When I lost my step-dad, it just showed me how much netball is more than just a sport for me. Netball is my sanctuary.

People can get caught up in the performance and the negativity about it and slamming people, but being out on the court with all my friends is where I find my joy.

I only missed one training to go to the funeral and then I was straight back into it because I know it’s what he would have wanted me to do and it wasn’t only me that needed an “escape”, my netball also became an escape for my whole family and brought them happiness in such a horrible time of grief. It was tough and the whole “leaving your shit at the door” motto was always in my head because at no point did I want to bring any of the stuff I was feeling at home into my team. So whenever I felt as though I couldn’t separate the two, I’d speak up and take a time out if I needed to.

I realised how much it meant to me and how much joy and happiness it brings me each day.

But what I no longer did was sweat the small stuff. I learned to push aside any negative energy and simply focus on being around people who make me happy and smile. In turn, I think that is why I did have a good year because I didn’t get bogged down on what people thought, or if I did play bad or had a bad quarter, my performance didn’t make me any less of a person.

It really changed my perspective on not only on netball, but just on life in general. Life’s too short to take things too seriously and get so wrapped around the negativity of things. There’s always a positive out of every situation.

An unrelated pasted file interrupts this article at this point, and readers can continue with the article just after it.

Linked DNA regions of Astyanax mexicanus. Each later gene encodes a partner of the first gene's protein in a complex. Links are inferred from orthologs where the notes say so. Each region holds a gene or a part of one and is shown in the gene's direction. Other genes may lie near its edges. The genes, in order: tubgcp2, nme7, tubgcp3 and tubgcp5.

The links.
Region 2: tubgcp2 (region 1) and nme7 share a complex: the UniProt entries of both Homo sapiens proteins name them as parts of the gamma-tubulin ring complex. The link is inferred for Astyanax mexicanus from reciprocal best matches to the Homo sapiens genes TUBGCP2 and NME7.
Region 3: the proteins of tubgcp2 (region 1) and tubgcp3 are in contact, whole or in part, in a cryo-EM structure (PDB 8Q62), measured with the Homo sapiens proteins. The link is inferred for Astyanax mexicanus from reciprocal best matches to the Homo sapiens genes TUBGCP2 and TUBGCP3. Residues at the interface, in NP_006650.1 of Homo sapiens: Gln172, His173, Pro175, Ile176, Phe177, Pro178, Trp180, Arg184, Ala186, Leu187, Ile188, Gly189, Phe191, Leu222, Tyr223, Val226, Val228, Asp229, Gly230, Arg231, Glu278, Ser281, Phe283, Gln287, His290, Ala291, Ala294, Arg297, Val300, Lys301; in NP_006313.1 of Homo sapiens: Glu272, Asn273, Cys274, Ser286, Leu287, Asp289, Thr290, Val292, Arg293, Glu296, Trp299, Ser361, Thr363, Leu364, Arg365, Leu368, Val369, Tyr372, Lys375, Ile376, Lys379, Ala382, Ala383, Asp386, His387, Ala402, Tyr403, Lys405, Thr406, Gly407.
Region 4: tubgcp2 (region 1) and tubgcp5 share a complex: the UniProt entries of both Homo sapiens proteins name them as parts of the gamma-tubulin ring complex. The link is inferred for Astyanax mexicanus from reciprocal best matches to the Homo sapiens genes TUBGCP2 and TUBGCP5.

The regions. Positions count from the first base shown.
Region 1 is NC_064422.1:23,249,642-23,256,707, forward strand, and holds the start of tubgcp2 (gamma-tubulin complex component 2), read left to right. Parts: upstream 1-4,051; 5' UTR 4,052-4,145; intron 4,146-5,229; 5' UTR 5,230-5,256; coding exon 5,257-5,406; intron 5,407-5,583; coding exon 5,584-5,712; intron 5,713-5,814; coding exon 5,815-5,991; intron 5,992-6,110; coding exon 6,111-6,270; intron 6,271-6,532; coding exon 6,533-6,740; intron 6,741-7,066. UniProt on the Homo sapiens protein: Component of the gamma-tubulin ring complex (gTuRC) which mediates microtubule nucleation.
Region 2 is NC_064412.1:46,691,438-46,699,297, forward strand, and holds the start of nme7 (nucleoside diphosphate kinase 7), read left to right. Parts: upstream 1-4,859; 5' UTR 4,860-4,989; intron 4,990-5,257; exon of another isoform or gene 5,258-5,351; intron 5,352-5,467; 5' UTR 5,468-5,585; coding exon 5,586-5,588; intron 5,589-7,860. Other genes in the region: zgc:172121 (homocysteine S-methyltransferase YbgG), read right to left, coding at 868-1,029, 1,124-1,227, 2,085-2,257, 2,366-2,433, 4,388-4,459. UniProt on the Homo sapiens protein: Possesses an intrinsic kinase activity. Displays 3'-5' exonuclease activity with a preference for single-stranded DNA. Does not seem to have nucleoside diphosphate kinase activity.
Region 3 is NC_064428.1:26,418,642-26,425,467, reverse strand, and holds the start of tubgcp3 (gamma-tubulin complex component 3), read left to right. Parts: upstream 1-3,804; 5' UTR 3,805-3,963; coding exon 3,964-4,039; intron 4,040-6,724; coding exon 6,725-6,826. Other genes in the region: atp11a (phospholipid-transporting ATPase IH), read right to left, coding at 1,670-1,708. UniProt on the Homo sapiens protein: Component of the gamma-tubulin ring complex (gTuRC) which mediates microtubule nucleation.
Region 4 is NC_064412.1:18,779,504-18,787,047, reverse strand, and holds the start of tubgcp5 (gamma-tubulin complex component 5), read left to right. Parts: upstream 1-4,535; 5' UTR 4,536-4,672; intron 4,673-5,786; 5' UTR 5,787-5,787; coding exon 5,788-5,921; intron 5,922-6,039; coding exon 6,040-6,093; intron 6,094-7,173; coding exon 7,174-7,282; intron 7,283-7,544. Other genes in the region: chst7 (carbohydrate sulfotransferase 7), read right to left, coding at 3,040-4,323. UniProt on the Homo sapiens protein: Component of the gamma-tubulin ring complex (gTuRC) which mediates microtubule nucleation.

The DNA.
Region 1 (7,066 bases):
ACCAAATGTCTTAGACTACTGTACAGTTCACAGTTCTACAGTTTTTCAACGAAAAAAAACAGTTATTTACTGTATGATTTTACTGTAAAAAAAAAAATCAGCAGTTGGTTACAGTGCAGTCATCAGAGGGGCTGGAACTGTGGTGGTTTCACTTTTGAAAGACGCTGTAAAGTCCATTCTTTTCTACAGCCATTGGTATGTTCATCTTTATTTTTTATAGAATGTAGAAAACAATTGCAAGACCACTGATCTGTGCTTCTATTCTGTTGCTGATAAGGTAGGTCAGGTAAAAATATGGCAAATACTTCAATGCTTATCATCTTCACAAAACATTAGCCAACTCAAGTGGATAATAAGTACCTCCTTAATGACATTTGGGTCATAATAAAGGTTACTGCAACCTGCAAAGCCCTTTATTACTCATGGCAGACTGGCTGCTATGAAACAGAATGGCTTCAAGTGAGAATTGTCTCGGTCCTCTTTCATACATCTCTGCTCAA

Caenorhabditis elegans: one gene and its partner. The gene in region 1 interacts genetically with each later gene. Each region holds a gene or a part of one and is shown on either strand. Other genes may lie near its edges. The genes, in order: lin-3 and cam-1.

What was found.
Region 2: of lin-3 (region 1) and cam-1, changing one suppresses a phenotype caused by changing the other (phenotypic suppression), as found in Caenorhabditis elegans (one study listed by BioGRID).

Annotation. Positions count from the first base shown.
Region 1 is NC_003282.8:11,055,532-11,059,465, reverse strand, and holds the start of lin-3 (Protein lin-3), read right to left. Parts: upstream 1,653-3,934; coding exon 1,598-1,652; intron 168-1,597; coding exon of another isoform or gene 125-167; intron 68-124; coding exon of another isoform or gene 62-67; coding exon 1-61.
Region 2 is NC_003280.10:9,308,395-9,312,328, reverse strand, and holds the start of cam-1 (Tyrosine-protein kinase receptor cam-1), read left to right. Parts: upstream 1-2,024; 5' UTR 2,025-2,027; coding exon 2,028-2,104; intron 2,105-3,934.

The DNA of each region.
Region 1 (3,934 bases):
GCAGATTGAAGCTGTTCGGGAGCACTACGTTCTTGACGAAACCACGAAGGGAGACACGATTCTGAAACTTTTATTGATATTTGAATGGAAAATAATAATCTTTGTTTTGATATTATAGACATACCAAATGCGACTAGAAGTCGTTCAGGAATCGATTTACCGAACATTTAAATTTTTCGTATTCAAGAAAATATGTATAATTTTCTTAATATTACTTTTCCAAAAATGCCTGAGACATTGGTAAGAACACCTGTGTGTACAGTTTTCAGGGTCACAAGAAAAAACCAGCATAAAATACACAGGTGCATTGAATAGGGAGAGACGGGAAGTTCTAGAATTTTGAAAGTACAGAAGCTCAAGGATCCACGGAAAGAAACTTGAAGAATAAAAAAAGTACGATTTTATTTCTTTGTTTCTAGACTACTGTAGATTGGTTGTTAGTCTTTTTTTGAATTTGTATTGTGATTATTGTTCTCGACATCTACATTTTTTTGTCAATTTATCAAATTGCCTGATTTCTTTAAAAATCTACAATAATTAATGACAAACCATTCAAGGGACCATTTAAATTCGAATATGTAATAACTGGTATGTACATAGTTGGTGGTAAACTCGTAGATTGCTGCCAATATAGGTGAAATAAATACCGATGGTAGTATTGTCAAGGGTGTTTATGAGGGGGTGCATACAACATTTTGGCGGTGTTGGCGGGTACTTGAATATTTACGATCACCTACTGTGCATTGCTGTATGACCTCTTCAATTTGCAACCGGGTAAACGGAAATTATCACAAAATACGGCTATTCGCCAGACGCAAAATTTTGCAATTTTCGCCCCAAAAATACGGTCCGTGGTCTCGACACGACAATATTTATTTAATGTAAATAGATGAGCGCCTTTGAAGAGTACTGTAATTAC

ADELAIDE, AUSTRALIA - JULY 08: Charlee Hodges of the Thunderbirds warms up before the round 10 Super Netball match between the Thunderbirds and the Magpies at Priceline Stadium on July 8, 2018 in Adelaide, Australia. (Photo by Mark Brake/Getty Images)
ADELAIDE, AUSTRALIA – JULY 08: Charlee Hodges of the Thunderbirds warms up before the round 10 Super Netball match between the Thunderbirds and the Magpies at Priceline Stadium on July 8, 2018 in Adelaide, Australia. (Photo by Mark Brake/Getty Images)

While I haven’t been as open about my step-dad’s passing through the media, I’m now at a point where I can express my thoughts.

The stigma around mental health is quickly becoming a thing of the past and I couldn’t be more glad.

My father, Scott who played football with the Adelaide Crows in the AFL, brought out a book about his battle with mental health as well.